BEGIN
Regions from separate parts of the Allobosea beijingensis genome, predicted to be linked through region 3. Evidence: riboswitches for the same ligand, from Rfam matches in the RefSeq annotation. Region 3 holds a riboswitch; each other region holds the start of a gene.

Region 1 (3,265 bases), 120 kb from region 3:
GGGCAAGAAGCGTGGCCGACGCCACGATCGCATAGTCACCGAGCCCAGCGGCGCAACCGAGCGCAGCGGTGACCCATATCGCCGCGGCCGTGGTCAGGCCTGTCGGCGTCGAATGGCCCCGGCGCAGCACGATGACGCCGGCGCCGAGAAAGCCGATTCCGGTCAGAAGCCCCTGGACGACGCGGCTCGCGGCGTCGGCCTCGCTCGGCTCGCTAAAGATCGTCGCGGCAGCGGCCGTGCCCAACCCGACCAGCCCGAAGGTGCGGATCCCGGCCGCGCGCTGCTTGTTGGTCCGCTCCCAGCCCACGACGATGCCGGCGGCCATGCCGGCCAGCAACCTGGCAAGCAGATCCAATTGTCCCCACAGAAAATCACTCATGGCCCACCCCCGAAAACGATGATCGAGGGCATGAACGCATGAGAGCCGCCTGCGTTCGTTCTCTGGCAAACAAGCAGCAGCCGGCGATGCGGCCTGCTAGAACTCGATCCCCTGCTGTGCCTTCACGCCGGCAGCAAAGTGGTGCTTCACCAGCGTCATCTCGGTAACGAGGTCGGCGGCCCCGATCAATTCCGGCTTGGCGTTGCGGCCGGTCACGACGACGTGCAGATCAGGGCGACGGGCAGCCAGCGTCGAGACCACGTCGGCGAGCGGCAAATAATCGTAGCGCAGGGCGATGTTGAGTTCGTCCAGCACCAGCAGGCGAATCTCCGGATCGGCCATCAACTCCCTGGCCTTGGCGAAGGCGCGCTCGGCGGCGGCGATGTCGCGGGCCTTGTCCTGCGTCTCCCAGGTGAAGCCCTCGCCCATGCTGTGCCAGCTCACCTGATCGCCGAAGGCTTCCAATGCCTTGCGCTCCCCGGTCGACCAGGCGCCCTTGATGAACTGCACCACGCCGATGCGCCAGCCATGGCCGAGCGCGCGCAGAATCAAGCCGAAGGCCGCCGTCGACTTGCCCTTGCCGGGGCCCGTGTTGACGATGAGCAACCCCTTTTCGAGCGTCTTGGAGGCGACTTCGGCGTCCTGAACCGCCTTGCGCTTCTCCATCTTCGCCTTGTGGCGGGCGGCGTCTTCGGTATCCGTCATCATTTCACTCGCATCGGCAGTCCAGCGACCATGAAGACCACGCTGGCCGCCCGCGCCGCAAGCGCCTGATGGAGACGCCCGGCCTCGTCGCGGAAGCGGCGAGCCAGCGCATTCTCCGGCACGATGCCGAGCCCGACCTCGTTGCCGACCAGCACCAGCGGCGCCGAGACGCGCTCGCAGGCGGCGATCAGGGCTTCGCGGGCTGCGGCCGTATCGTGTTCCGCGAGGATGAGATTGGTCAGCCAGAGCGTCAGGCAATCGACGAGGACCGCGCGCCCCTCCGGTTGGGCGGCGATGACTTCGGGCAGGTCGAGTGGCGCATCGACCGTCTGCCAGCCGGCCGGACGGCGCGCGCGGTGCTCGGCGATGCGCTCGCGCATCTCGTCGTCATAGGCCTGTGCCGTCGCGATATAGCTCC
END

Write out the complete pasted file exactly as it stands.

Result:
Regions from separate parts of the Allobosea beijingensis genome, predicted to be linked through region 3. Evidence: riboswitches for the same ligand, from Rfam matches in the RefSeq annotation. Region 3 holds a riboswitch; each other region holds the start of a gene.

Region 1 (3,265 bases), 120 kb from region 3:
GGGCAAGAAGCGTGGCCGACGCCACGATCGCATAGTCACCGAGCCCAGCGGCGCAACCGAGCGCAGCGGTGACCCATATCGCCGCGGCCGTGGTCAGGCCTGTCGGCGTCGAATGGCCCCGGCGCAGCACGATGACGCCGGCGCCGAGAAAGCCGATTCCGGTCAGAAGCCCCTGGACGACGCGGCTCGCGGCGTCGGCCTCGCTCGGCTCGCTAAAGATCGTCGCGGCAGCGGCCGTGCCCAACCCGACCAGCCCGAAGGTGCGGATCCCGGCCGCGCGCTGCTTGTTGGTCCGCTCCCAGCCCACGACGATGCCGGCGGCCATGCCGGCCAGCAACCTGGCAAGCAGATCCAATTGTCCCCACAGAAAATCACTCATGGCCCACCCCCGAAAACGATGATCGAGGGCATGAACGCATGAGAGCCGCCTGCGTTCGTTCTCTGGCAAACAAGCAGCAGCCGGCGATGCGGCCTGCTAGAACTCGATCCCCTGCTGTGCCTTCACGCCGGCAGCAAAGTGGTGCTTCACCAGCGTCATCTCGGTAACGAGGTCGGCGGCCCCGATCAATTCCGGCTTGGCGTTGCGGCCGGTCACGACGACGTGCAGATCAGGGCGACGGGCAGCCAGCGTCGAGACCACGTCGGCGAGCGGCAAATAATCGTAGCGCAGGGCGATGTTGAGTTCGTCCAGCACCAGCAGGCGAATCTCCGGATCGGCCATCAACTCCCTGGCCTTGGCGAAGGCGCGCTCGGCGGCGGCGATGTCGCGGGCCTTGTCCTGCGTCTCCCAGGTGAAGCCCTCGCCCATGCTGTGCCAGCTCACCTGATCGCCGAAGGCTTCCAATGCCTTGCGCTCCCCGGTCGACCAGGCGCCCTTGATGAACTGCACCACGCCGATGCGCCAGCCATGGCCGAGCGCGCGCAGAATCAAGCCGAAGGCCGCCGTCGACTTGCCCTTGCCGGGGCCCGTGTTGACGATGAGCAACCCCTTTTCGAGCGTCTTGGAGGCGACTTCGGCGTCCTGAACCGCCTTGCGCTTCTCCATCTTCGCCTTGTGGCGGGCGGCGTCTTCGGTATCCGTCATCATTTCACTCGCATCGGCAGTCCAGCGACCATGAAGACCACGCTGGCCGCCCGCGCCGCAAGCGCCTGATGGAGACGCCCGGCCTCGTCGCGGAAGCGGCGAGCCAGCGCATTCTCCGGCACGATGCCGAGCCCGACCTCGTTGCCGACCAGCACCAGCGGCGCCGAGACGCGCTCGCAGGCGGCGATCAGGGCTTCGCGGGCTGCGGCCGTATCGTGTTCCGCGAGGATGAGATTGGTCAGCCAGAGCGTCAGGCAATCGACGAGGACCGCGCGCCCCTCCGGTTGGGCGGCGATGACTTCGGGCAGGTCGAGTGGCGCATCGACCGTCTGCCAGCCGGCCGGACGGCGCGCGCGGTGCTCGGCGATGCGCTCGCGCATCTCGTCGTCATAGGCCTGTGCCGTCGCGATATAGCTCC